Week 14: Know Your Numbers
We all know the importance of an annual checkup. Each year, when we head in for our well-visit, the first step involves taking our temperature, blood pressure, heart rate, and breathing rate. These measurements are known as Vital Signs, and they provide a snapshot of our body’s most basic functions. Vital signs are critical in calculating our risk for disease, detecting underlying problems, and keeping our health on track. During a medical emergency vitals are monitored around-the-clock. You can’t manage what you don’t measure, which is why knowing your numbers is critical. This knowledge is equally important for monitoring the health of the Earth.
Planetary Vital Signs
For this week’s challenge, we’re going to spend some time getting familiar with some vital signs scientists now use to track the Earth’s basic functions.
Starting around 2015, scientists began to acknowledge a fresh approach was needed for assessing how our planet is changing. Four years later, a set of 31 metrics—now referred to as the planetary vital signs—was put into use. These key measurements paint a much more detailed picture of the Earth’s state of health. For this challenge, let’s focus on learning about the 6 main vital signs included in these checkups, along with a quick glance at the current status of each one.
Carbon dioxide (CO2) is a gas consisting of one part carbon and two parts oxygen. It is essential for plant photosynthesis. Since humans and animals depend on plants for food, photosynthesis is critical for the survival of life on earth. In addition to natural processes such as breathing and volcanic eruptions, human activities such as deforestation and burning fossil fuels are generating large levels of CO2. Scientists now understand that the build-up of CO2 in our atmosphere is creating a warming effect and changing the earth’s climate. Since the start of the industrial era in the 1750s, the amount of CO2 trapped in our atmosphere has increased by about 50%.
NASA provides a detailed explanation regarding why global temperatures matter, but in summary, there’s a “sweet spot” for maintaining a healthy, thriving planet. Since 1880, scientists have been monitoring the Earth’s temperature and have noted that beginning around the start of the industrial era, the Earth has started running a fever. The year 2020 is tied with 2016 for the hottest year on record.NASA
Arctic Sea Ice
Sea ice is frozen ocean water, and for most of the year it remains covered with snow. This bright snow-covered ice reflects sunlight back into space. Arctic sea ice keeps the polar regions of the Earth cool and ensures our global temperatures stay in a healthy range, but as temperatures rise sea ice is melting. Since the start of arctic sea ice tracking in 1979, September ice levels have been declining at a rate of 13% per decade.National Snow and Ice Data Center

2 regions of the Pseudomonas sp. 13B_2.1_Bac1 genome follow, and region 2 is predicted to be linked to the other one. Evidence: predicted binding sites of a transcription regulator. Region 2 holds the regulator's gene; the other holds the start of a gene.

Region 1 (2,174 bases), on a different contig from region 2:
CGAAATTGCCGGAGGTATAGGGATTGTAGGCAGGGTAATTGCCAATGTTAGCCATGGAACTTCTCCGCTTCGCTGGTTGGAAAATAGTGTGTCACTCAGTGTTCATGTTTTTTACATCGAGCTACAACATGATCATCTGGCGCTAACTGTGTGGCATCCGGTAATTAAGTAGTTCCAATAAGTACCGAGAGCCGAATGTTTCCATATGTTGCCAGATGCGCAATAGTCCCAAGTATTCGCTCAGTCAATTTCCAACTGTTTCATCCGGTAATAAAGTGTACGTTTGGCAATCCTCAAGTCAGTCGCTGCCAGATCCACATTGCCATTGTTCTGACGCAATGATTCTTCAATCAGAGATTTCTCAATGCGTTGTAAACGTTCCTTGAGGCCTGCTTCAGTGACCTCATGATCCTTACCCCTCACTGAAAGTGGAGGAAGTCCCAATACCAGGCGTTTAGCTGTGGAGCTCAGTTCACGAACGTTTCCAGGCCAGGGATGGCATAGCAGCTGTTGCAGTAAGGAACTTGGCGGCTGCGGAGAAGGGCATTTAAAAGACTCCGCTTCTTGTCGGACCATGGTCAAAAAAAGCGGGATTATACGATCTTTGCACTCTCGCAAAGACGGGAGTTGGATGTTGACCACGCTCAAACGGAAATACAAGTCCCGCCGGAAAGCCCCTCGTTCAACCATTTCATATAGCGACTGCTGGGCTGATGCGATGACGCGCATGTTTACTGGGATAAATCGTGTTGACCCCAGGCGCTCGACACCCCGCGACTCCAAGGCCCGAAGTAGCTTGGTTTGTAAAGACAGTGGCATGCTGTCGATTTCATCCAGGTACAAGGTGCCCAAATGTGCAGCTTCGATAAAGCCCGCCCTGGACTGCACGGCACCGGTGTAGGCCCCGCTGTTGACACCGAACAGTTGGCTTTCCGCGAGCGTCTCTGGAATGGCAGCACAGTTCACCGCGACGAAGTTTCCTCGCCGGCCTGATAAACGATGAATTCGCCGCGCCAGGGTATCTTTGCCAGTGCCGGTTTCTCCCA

Land Ice Sheets
Ice Sheets are the large masses of ice in Greenland and Antarctica that cover more than 20,000 square miles of the Earth. These two ice sheets contain more than 99% of the freshwater ice on Earth and keep our weather, climate and sea levels in balance. As global temperatures rise, our ice sheets are melting too. Since 2002, scientists have been tracking this retreat in land ice. Each year, the Antarctic ice sheet has been shrinking in mass by 152 billion metric tons and Greenland’s sheet has been losing 275 billion metric tons of mass.National Snow and Ice Data Center
In simple terms, sea level is a measurement of the average level of the areas of the planet covered in water. Around 250 million people on our planet live along the areas that border our oceans and seas, and any increase in sea level increases risk for devastating flooding. Global temperature, sea ice and land ice sheets all work together to keep sea levels in check; however as global temperature climbs and ice melts, sea levels are rising. Over the past 30 years, sea level has increased by over 102 millimeters and coastal flooding is becoming much more common across the globe.NASA
As greenhouse gases build up in our atmosphere, heat radiated from Earth’s surface can’t escape into space as freely as it used to. As a result, most of this excess heat bounces back to the surface and is absorbed by our oceans. This is leading to ocean warming and creating a whole mess of negative impacts, including the destruction of breeding grounds for marine fishes and mammals, more extreme weather events and sea level rise. In 2021, the ocean temperature was the hottest on record since data collection began in 1955.
Taking these planetary vital signs into consideration, along with an in-depth analysis of data collected from the other 25 signs, scientists are now declaring the planet is in a “State of Emergency”.
Now, more than ever, it’s critical we “know our numbers” so we can truly comprehend the urgency for transformative change. The faster we can work together as a global community towards sustainable shifts, the sooner we can build a better future that ensures future generations (and the Earth) can thrive.
Grab the whole family and learn about planetary vital signs through the visual medium of video!